Test your connection
We recommend you test your Internet service to make sure you are ready to work. We recommend using the free Speed Test website or iOS/Android app. This provides an end-to-end test of all the factors affecting your device’s connection: your Internet provider, your home network setup, and the device you’re on.
For best results, you’ll want at a minimum:
- 15 megabit per second (Mb/s) or better download speed
- 5 megabit per second (Mb/s) or better upload speed
- A ‘ping time’ of less than 75 milliseconds
Check with your provider
One of the first places to turn if you’re having performance issues with an existing internet service is to contact your provider. Ask if you are getting the best service available in your area. If you have a router that you lease from your provider ask if they have an updated version, perform a firmware upgrade, or consider purchasing your own router.
Adjust your connection
Next to the Internet provider you use, the next most important factor is how you connect to the network within a house or other location.
If possible, directly connecting to the Internet router or access point via a wired (Ethernet) cable will provide the best quality, especially for audio/video applications like Zoom. If you connect via Ethernet, you don’t need to worry about WiFi quality.
If you need to use WiFi, the quality of your wireless connection will significantly impact your overall Internet quality.
- Avoid having two or more walls or one floor between your computer and your home’s Internet router/access point.
- Houses larger than 1,500 square feet or so (depending on layout and building materials) will usually need multiple wireless access points for good house-wide coverage.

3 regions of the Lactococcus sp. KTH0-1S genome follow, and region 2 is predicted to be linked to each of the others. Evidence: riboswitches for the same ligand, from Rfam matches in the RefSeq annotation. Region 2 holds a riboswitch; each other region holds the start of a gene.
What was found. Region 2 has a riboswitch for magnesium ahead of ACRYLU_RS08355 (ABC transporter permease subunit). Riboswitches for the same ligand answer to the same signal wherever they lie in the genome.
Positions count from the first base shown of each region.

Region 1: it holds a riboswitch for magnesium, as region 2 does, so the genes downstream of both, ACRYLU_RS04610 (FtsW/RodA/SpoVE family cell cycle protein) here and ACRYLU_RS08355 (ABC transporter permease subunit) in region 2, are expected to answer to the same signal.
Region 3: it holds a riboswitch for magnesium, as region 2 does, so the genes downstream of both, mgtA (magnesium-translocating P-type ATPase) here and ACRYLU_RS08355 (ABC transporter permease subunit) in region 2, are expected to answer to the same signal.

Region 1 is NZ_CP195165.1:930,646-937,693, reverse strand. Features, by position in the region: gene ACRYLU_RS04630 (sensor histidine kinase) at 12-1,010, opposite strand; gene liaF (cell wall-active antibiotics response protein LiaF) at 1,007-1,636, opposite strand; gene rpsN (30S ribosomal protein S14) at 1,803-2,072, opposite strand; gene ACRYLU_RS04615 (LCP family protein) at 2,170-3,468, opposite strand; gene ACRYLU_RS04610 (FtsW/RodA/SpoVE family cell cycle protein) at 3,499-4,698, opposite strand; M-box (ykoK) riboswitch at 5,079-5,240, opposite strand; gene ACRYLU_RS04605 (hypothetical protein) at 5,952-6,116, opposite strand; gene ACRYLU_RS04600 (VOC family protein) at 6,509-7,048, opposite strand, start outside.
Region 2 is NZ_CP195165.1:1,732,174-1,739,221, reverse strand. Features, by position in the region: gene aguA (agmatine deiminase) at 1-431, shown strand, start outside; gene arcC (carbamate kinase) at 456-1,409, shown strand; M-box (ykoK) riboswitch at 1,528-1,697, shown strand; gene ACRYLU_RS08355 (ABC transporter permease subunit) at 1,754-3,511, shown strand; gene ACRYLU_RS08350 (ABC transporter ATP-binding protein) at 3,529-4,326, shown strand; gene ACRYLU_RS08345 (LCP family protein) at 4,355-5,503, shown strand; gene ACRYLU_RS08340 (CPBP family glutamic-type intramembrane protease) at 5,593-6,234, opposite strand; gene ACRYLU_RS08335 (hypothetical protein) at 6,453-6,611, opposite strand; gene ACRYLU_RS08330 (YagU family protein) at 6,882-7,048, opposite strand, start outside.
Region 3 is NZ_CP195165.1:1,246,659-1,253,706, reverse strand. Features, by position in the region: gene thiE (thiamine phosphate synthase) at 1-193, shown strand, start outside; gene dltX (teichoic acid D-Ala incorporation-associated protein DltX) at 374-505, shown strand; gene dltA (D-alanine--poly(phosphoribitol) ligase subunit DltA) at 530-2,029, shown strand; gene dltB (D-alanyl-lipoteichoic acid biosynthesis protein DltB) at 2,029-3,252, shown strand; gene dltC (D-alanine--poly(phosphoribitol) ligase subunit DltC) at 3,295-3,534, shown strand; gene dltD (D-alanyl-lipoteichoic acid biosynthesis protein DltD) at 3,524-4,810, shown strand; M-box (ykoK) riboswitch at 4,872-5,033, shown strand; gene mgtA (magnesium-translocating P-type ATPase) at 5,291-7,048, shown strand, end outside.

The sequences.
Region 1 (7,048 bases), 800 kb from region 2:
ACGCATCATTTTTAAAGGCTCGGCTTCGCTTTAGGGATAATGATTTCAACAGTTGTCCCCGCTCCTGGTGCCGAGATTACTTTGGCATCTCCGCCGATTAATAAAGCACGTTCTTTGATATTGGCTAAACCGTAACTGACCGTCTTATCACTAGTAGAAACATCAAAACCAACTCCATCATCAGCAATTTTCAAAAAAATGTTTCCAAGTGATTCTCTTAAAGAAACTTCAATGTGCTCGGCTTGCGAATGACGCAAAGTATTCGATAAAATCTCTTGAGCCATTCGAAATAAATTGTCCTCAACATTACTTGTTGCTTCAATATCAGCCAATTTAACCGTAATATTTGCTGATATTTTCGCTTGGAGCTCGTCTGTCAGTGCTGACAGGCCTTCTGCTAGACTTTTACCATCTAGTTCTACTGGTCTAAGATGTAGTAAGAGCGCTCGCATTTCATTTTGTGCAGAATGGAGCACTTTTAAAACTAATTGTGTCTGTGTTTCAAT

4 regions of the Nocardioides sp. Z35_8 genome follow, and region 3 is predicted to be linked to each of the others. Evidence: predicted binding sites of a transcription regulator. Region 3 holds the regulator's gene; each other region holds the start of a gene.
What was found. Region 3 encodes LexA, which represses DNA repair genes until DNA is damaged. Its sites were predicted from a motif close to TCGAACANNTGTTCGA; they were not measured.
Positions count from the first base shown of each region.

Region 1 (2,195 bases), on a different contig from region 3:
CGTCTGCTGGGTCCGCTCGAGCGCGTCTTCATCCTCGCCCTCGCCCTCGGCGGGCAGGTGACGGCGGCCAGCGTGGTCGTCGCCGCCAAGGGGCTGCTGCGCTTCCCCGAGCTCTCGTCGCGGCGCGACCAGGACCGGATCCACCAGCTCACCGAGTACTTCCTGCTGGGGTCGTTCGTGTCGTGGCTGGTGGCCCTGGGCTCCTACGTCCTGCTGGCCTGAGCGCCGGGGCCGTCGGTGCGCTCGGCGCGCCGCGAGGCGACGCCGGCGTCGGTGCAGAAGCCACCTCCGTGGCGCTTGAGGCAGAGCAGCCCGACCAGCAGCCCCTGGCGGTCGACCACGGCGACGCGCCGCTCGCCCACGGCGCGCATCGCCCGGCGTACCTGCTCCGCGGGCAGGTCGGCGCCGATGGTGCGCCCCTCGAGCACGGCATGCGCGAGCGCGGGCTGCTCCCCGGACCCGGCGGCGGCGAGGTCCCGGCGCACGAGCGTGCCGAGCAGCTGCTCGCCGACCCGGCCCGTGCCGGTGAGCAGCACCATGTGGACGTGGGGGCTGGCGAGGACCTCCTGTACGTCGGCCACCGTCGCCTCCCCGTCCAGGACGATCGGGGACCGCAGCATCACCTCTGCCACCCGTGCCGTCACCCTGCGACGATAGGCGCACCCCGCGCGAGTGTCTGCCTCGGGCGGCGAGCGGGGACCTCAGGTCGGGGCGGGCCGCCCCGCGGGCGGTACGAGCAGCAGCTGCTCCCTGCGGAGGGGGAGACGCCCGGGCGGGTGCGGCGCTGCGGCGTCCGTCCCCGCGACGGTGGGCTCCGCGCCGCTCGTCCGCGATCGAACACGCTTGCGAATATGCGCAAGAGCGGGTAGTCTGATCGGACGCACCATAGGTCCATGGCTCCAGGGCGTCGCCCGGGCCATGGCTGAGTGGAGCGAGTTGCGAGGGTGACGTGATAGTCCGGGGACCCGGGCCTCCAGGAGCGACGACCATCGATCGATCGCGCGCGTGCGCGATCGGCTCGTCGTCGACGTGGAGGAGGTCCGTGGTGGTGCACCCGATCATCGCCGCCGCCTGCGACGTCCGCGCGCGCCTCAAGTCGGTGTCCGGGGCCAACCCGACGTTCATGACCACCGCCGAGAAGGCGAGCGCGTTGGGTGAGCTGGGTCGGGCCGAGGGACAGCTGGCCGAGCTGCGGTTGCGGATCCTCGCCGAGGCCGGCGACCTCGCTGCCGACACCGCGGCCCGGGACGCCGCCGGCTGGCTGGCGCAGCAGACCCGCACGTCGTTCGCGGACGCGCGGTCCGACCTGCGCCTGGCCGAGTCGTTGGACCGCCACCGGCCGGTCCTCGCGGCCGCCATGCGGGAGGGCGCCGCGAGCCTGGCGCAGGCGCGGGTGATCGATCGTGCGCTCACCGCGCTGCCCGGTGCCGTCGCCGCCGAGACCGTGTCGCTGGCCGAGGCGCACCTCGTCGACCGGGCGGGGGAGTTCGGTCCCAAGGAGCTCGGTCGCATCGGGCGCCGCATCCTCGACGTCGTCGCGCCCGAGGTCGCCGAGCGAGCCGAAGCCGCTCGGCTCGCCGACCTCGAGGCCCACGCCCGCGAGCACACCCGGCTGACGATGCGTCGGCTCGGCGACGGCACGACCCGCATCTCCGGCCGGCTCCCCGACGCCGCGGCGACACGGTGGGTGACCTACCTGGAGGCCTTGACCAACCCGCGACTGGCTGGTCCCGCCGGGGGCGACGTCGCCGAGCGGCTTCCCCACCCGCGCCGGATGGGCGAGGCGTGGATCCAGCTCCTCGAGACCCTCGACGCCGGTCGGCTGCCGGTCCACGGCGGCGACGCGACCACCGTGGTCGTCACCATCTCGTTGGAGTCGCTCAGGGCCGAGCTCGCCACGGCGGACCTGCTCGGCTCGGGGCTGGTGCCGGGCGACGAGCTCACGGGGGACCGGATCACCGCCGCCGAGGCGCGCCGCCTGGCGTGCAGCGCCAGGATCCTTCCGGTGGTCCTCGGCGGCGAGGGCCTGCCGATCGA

- Upgrade your WiFi router firmware. Check your WiFi router vendor support site for firmware upgrade availability.
- If you’re using the wireless access point that came with your internet connection, note that these often have average to poor coverage.
- Consider installing a newer WiFi access point, or WiFi mesh networks that cover your home with multiple access points. The Wirecutter by The New York Times regularly tests and recommends WiFi access points and mesh hardware.
- Wi-fi signals are transmitted at two different frequency modes: 2.4 GHz and 5 GHz. 2.4 GHz is an older technology and runs at slower speeds. However, 5 GHz is more susceptible to interference from walls/obstructions and has a shorter distance. You may try switching frequency modes to see if that improves performance.
- Be aware that certain things around your home, such as a microwave oven, can interfere with your WiFi connection. If this is the case in your home, you could move closer to the wireless router or even use an ethernet cable.
- Remember that streaming music and videos such as Netflix or Amazon Prime use Internet bandwidth; it may be a good time to dust off CD’s or DVD’s, or even a book.
- If you have a weak or spotty connection, try reducing the bandwidth requirements by turning off your video camera, or calling into the audio part of the meeting via a phone